I had been awake a while when I received a text from Christine in the kitchen “Wake up, it’s a beautiful morning, come and join me for breakfast!” John had left early with Joe on a marathon cycle ride along the coast road.
Unfortunately our boat trip round the Gobbins was not going to happen because there were not enough takers. However, not to be put off, we did some googling and found another boat trip on Lough Neagh in Antrim.
It was so warm outside that Christine suggested I sit a while in the garden. The view of the hills from there were so lush and green, that I just had to do a quick watercolour. They have all this rain here for a reason!
As we were leaving, cousin Lynda called in with her friend from England to say hi. They didn’t have enough time to join us. We had a brief chat about the party, etc., before heading down to Antrim. By the time we got there it had become cold and grey but we were made of sturdy stuff and we boarded the Maid of Antrim wearing fleece and hooded raincoats! Although the couple who ran the boat were friendly and supplied us with coffee, it was difficult to find much to enjoy on this trip. Even the wildlife had little going for it. ‘Look straight ahead and you will see the lesser spotted easy jet taking off from Ireland’s international airport’, came the skipper’s voice over the loudspeaker. This made us giggle anyway. (I added the ‘lesser spotted’) This trip across the Loch would have been transformed by some sunshine and warmth!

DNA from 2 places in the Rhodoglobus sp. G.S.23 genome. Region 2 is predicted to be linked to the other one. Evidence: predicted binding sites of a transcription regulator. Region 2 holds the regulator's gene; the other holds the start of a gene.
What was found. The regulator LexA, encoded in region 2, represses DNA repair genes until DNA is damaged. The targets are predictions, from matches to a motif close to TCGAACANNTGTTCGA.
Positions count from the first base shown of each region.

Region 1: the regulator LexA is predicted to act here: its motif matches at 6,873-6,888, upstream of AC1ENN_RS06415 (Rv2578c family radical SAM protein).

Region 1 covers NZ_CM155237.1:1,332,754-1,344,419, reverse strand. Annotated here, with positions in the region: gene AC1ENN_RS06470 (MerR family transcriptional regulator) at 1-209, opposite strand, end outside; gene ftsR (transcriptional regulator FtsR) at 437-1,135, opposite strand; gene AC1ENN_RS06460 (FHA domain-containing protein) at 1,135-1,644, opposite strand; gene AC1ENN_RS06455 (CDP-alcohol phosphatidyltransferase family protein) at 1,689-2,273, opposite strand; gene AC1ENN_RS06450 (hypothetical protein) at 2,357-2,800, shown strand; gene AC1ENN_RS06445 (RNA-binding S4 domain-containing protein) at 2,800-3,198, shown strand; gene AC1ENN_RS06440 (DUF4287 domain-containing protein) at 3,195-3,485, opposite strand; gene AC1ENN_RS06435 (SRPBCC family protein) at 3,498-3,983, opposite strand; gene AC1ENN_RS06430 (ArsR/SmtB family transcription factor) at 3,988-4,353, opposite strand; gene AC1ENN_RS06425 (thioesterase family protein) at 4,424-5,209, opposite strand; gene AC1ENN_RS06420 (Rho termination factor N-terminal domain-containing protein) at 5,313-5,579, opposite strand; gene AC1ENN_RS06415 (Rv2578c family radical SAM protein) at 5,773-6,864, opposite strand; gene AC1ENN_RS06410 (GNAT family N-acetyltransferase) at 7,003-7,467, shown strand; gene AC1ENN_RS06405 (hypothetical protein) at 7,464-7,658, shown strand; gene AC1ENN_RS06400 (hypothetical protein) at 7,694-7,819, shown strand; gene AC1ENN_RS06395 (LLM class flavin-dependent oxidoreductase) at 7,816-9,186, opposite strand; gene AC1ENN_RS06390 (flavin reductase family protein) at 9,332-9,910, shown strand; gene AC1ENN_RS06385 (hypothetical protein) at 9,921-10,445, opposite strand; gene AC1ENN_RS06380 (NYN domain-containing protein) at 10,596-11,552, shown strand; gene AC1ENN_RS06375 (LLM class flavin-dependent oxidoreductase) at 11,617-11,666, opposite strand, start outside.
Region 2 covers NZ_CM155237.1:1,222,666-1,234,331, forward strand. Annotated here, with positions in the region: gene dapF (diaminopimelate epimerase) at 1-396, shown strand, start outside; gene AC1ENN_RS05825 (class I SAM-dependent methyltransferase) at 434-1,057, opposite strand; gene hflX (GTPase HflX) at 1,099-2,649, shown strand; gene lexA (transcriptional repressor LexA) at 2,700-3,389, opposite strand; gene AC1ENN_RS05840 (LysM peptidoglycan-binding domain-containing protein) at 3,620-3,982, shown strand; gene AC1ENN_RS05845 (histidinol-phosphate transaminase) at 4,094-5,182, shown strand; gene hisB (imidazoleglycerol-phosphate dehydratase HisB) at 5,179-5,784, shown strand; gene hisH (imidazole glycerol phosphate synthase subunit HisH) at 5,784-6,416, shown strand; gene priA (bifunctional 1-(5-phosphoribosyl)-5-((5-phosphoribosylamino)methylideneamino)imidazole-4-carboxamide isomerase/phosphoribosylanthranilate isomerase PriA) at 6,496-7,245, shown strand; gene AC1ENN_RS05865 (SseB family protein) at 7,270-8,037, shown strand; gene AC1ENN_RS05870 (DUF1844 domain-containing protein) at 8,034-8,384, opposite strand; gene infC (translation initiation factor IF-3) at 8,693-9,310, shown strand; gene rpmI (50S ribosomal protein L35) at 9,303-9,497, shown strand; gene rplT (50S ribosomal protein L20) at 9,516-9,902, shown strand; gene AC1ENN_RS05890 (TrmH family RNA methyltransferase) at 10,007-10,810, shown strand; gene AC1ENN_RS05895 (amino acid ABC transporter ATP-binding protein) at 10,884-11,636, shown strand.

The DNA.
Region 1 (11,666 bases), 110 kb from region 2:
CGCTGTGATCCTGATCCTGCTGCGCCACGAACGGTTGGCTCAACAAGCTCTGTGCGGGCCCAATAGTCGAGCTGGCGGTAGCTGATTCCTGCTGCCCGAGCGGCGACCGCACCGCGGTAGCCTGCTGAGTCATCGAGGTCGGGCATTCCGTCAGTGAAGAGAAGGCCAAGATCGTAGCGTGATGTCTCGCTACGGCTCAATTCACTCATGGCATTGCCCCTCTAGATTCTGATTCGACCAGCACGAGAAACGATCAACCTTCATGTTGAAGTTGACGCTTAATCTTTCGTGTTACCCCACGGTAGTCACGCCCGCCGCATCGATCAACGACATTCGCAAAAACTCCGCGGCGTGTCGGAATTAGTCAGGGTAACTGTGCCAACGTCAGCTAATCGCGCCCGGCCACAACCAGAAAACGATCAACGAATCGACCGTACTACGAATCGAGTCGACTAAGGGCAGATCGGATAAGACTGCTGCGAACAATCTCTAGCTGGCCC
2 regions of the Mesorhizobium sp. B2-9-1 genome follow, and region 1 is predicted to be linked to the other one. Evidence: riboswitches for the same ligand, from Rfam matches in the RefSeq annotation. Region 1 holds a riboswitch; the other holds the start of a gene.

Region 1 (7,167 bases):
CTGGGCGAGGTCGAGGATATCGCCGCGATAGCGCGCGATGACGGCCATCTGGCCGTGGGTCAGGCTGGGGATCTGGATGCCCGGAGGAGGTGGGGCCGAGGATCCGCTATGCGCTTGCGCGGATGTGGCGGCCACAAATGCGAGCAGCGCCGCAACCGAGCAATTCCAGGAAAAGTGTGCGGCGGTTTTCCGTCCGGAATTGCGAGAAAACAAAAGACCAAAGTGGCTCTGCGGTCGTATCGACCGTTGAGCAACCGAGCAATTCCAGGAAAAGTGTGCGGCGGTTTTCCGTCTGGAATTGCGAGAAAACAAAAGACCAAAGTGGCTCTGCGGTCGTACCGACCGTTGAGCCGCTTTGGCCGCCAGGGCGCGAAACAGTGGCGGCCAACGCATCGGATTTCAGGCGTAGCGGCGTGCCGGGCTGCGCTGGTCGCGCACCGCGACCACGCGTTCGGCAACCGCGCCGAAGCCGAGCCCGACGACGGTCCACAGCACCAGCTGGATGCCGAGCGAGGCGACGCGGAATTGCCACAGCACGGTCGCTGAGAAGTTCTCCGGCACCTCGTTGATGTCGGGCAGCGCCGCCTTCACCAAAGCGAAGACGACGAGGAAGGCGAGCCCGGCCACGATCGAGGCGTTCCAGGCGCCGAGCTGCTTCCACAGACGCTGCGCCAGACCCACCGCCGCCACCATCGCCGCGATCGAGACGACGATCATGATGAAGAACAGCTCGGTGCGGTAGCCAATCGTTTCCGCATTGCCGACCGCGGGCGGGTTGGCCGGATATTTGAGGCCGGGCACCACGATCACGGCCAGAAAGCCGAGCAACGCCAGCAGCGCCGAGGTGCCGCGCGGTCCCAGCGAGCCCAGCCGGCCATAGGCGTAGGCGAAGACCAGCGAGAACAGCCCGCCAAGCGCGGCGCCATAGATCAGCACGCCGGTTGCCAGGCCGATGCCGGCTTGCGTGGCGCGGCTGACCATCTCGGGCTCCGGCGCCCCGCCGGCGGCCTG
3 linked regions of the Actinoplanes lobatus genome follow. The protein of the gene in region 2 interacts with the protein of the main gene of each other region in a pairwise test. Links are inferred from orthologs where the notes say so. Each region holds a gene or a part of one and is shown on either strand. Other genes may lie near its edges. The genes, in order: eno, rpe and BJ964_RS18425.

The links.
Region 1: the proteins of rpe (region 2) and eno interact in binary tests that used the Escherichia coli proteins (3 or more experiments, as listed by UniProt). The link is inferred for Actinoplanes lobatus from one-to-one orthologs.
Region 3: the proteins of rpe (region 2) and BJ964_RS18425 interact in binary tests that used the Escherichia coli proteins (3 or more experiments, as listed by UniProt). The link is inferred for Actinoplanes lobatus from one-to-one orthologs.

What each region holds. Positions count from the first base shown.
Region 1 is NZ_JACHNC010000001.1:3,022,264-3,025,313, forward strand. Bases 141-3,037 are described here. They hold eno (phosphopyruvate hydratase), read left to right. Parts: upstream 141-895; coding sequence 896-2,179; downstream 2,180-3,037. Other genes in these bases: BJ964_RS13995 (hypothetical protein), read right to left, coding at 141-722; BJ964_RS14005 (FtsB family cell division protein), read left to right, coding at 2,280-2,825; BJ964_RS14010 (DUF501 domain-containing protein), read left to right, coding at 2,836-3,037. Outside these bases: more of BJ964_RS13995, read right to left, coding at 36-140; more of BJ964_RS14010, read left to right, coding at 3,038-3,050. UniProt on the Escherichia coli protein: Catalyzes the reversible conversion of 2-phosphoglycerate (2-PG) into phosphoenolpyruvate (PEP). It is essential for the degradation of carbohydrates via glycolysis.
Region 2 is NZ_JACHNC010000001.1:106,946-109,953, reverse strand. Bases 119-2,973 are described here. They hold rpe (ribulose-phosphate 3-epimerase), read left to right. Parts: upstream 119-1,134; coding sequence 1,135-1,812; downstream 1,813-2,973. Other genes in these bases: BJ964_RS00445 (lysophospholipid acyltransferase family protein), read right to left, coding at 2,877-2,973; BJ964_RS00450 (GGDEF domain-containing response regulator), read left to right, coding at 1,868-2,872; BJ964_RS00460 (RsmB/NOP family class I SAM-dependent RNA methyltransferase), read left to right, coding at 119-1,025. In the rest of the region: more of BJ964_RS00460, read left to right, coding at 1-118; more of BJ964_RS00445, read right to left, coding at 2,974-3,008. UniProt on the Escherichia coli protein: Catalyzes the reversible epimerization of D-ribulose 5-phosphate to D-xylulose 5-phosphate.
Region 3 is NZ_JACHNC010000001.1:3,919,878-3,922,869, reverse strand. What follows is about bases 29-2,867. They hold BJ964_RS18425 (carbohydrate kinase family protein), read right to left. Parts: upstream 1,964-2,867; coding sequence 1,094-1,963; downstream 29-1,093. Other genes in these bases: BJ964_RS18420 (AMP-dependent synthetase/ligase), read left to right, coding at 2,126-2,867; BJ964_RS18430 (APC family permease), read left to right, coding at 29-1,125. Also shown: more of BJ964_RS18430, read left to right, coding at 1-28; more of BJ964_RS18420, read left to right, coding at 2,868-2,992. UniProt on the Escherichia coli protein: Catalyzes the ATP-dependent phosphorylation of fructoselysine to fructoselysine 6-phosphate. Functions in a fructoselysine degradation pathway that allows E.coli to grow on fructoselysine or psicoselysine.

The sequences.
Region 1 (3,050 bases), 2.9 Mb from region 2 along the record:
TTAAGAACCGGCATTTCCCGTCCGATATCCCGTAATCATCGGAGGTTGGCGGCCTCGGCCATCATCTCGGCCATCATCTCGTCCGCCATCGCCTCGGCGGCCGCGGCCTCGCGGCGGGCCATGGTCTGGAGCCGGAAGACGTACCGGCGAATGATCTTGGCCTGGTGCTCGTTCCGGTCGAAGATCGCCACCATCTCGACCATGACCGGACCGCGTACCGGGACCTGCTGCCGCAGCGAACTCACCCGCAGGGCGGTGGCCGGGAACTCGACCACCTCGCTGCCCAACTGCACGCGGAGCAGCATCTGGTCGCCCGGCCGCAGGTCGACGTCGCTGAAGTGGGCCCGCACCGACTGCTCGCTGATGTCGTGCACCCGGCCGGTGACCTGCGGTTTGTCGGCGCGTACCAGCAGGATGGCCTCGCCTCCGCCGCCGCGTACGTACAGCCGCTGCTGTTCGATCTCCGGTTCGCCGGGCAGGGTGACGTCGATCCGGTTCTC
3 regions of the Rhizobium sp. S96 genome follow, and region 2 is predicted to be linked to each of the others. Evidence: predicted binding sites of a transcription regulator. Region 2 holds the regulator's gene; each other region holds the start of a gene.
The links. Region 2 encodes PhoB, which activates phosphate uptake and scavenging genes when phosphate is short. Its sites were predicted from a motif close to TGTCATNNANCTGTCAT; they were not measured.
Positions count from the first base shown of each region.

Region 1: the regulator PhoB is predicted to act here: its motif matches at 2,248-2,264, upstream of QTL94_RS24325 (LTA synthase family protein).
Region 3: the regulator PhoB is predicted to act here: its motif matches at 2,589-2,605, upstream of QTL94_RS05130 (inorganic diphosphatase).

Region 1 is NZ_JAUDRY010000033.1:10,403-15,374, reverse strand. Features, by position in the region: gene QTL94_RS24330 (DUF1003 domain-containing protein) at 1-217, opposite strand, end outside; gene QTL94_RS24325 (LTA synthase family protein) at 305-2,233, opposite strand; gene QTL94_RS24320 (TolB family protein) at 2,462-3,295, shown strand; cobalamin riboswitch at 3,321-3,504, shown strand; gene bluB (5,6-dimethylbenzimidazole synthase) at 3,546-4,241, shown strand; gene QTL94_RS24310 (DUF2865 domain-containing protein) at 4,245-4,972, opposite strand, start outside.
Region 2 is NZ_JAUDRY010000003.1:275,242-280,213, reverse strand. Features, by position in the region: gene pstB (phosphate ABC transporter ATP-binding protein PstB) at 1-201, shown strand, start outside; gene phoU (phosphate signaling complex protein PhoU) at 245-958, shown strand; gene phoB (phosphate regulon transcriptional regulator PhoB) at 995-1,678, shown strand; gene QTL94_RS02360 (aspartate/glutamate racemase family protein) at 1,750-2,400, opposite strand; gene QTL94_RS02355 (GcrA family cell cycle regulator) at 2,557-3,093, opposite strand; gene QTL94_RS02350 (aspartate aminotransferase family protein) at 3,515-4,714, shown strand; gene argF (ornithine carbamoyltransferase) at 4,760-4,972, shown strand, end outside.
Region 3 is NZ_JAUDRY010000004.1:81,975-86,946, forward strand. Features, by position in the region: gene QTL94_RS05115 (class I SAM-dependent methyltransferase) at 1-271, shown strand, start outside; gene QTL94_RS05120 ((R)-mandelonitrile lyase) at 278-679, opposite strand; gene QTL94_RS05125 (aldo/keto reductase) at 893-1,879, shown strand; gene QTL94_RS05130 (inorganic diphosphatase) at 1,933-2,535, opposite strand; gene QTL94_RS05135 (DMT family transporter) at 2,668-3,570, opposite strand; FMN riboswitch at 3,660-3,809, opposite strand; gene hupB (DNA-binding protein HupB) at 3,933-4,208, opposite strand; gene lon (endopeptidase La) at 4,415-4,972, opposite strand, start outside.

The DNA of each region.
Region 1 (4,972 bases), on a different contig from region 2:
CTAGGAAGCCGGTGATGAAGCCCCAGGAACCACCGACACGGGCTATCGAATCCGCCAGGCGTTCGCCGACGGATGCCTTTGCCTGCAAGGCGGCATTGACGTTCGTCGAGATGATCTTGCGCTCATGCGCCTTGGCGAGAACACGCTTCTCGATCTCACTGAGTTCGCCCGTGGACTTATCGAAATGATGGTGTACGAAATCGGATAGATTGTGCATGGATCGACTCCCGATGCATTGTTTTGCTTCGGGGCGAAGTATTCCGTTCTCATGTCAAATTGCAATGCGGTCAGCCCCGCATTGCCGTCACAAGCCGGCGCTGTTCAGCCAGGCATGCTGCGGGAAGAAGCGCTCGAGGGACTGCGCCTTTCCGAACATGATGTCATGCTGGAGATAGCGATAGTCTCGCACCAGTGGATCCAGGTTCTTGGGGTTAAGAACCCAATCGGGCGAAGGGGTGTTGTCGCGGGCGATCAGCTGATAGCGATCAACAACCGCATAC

On the way back we called at a newly opened farm park at Donegore for some lunch. We wanted to see the Motte, a look out point involving a 550 foot climb. The view was spectacular despite the developing drizzle. “On a clear day this historic pre-Anglo-Norman motte has views of six Ulster counties. In earlier years the “Motte” was believed to have been a Passage Grave, but around 1798, it was an important meeting place for the United Irishmen preparing for the ‘Battle of Antrim’. We continued along the Nature Trail and then finally looked at the huge variety of farm animals, in various enclosures and well designed houses, making them accessible to children. We were most impressed.
We returned to find John sprawled on the settee relaxing after his successful cycling efforts.